1957 is the publication date of Chomsky’s Syntactic Structures, and of Rosenblatt’s “The perceptron: a perceiving and recognizing automaton”. This, I’d like to claim, is a good year to pick as the birthdate of modern cognitive science. These two pieces of work were watershed moments in the development of the two approaches to the modeling of cognition whose conflicts, and integration are the theme of the book I’d like to write. Since 2017 is only a year away, it seems like a reasonable pre-book goal for me is to write an article “1957: The birth of cognitive science” in celebration of their 60th anniversary. (Feb. 23, 2016)
The broader context: the “Cognitive Revolution” of the 1950s, as described by George Miller. He picks Sept. 11, 1956 (p. 142) as the birthdate of Cognitive Science – who am I to argue? Chomsky presented the Syntactic Structures materials that day, and IBM presented a Hebbian Neural Net simulation. Also has a great first hand account of the Sloan era. Here’s his definition of Cognitive Science (p. 144) (June 5, 2017):
[A] unified science that would discover the representational and computational capacities of the human mind and their structural and functional realization in the human brain.
Chomsky mentions neural nets in the Atlantic “Where Artificial Intelligence Went Wrong” piece, and talks about Gallistel’s work. (But there seems to have been no contact between Chomsky and Rosenblatt or their work).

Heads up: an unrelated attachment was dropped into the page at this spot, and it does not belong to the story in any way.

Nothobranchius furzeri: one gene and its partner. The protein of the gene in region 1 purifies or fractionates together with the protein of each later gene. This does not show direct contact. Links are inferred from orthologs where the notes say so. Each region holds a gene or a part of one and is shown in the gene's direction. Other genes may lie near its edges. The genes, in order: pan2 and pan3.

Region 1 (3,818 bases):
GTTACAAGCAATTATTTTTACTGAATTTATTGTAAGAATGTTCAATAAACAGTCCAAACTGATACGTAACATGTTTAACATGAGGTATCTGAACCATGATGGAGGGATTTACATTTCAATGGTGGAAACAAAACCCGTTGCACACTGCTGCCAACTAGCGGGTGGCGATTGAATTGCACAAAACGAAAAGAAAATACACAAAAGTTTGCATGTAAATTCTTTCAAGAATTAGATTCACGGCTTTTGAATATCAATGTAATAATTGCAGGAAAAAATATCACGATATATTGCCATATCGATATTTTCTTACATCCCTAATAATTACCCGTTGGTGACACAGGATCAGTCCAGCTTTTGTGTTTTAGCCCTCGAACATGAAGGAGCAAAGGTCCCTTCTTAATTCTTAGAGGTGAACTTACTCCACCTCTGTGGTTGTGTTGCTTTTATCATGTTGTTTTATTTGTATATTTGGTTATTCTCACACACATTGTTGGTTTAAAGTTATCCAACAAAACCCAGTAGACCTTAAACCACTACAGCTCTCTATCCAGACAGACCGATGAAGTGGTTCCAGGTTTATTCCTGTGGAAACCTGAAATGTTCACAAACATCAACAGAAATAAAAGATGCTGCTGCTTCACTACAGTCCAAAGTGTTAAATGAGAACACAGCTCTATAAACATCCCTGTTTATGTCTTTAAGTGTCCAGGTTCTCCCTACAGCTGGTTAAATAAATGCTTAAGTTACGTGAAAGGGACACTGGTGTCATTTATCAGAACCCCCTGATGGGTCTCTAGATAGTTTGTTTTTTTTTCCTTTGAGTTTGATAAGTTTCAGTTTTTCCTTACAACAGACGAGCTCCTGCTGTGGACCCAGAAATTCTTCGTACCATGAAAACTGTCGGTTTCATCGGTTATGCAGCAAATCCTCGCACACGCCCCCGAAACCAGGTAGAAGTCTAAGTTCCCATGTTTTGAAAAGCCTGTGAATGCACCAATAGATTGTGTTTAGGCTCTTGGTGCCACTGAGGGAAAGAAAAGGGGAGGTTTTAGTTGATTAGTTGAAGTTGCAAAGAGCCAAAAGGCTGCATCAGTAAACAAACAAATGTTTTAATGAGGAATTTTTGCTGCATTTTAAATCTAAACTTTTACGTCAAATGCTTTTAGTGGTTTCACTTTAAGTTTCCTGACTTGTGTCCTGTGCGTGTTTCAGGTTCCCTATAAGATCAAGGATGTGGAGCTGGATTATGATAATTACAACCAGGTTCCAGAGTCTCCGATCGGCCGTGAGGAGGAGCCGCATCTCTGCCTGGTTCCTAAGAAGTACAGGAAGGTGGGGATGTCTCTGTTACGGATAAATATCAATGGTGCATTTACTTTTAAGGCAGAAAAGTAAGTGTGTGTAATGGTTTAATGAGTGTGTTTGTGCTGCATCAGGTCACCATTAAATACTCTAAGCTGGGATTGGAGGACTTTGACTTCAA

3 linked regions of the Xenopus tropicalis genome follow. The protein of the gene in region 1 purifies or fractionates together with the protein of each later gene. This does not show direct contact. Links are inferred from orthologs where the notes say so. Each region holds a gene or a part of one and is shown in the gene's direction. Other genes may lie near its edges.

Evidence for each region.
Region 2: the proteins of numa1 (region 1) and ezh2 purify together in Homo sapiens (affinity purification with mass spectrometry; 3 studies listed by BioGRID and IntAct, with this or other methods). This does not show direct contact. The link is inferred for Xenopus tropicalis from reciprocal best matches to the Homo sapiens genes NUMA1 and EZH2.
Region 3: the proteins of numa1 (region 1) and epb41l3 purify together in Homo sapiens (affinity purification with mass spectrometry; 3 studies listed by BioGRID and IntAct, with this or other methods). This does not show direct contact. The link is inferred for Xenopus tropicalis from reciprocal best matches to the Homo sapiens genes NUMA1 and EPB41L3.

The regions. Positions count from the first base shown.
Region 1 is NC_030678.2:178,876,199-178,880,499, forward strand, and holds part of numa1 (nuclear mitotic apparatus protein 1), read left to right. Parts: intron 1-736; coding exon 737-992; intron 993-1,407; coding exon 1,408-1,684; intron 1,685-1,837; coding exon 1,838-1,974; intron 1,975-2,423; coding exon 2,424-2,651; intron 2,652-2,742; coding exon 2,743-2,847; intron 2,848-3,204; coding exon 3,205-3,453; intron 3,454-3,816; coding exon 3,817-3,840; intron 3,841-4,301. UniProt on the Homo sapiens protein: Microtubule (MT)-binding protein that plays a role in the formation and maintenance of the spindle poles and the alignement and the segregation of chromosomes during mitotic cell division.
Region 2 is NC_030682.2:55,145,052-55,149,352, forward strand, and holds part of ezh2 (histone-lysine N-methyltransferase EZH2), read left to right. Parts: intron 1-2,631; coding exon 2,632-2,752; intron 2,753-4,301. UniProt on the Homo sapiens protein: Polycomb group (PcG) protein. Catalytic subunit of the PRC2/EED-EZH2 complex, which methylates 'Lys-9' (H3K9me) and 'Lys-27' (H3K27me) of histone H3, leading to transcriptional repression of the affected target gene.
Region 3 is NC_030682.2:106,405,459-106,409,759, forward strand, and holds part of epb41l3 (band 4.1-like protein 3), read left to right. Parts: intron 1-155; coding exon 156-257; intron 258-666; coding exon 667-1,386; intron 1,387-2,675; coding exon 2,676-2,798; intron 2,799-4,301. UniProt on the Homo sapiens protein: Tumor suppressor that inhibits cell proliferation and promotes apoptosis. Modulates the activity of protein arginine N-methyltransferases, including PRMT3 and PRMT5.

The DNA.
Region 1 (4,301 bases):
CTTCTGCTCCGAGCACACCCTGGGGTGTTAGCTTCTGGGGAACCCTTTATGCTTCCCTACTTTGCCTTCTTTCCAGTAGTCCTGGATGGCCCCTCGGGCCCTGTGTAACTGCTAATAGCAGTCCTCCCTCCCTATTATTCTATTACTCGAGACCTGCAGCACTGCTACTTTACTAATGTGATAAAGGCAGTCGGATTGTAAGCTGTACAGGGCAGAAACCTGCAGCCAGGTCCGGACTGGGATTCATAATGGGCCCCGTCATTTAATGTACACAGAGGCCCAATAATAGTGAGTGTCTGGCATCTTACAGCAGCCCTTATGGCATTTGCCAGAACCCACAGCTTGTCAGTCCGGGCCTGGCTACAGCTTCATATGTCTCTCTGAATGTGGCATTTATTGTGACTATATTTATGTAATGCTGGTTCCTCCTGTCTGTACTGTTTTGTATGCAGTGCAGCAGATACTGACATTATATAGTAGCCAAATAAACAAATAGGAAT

Update May 2017 I am now writing “Cognitive Science at Sixty” as a Perspectives piece for Language that I plan to submit this summer. Here’s the abstract:
Chomsky’s (1957) Syntactic Structures and Rosenblatt’s (1957) “The perceptron: a perceiving and recognizing automaton” are watershed publications in the development of two very different approaches to cognitive science: generative linguistics, and neural network modeling. These two traditions clashed 30 years later in the “Past Tense Debate” (Rumelhart and McClelland 1986, Pinker and Prince 1988), which “created a degree of controversy extraordinary even in the adversarial culture of modern science” (Seidenberg and Plaut 2014). At sixty, the emergence of “Deep Learning” in Artificial Intelligence (Hinton et al. 2015), has yielded new successes in neural network modeling of language, and renewed interest in its merits relative to approaches using explicit symbolic representations, including generative syntax.
This paper elaborates this history, focusing on ways in which generative grammars and neural nets provide competing, complementary or orthogonal models of the human mind, as well as on their relationship to other symbolic models, and other probabilistic models. It argues that standard divisions, such as generative versus probabilistic theories, and standard equations, such between neural nets and associative models, create false dichotomies, and impede both integration, and deeper theory comparison.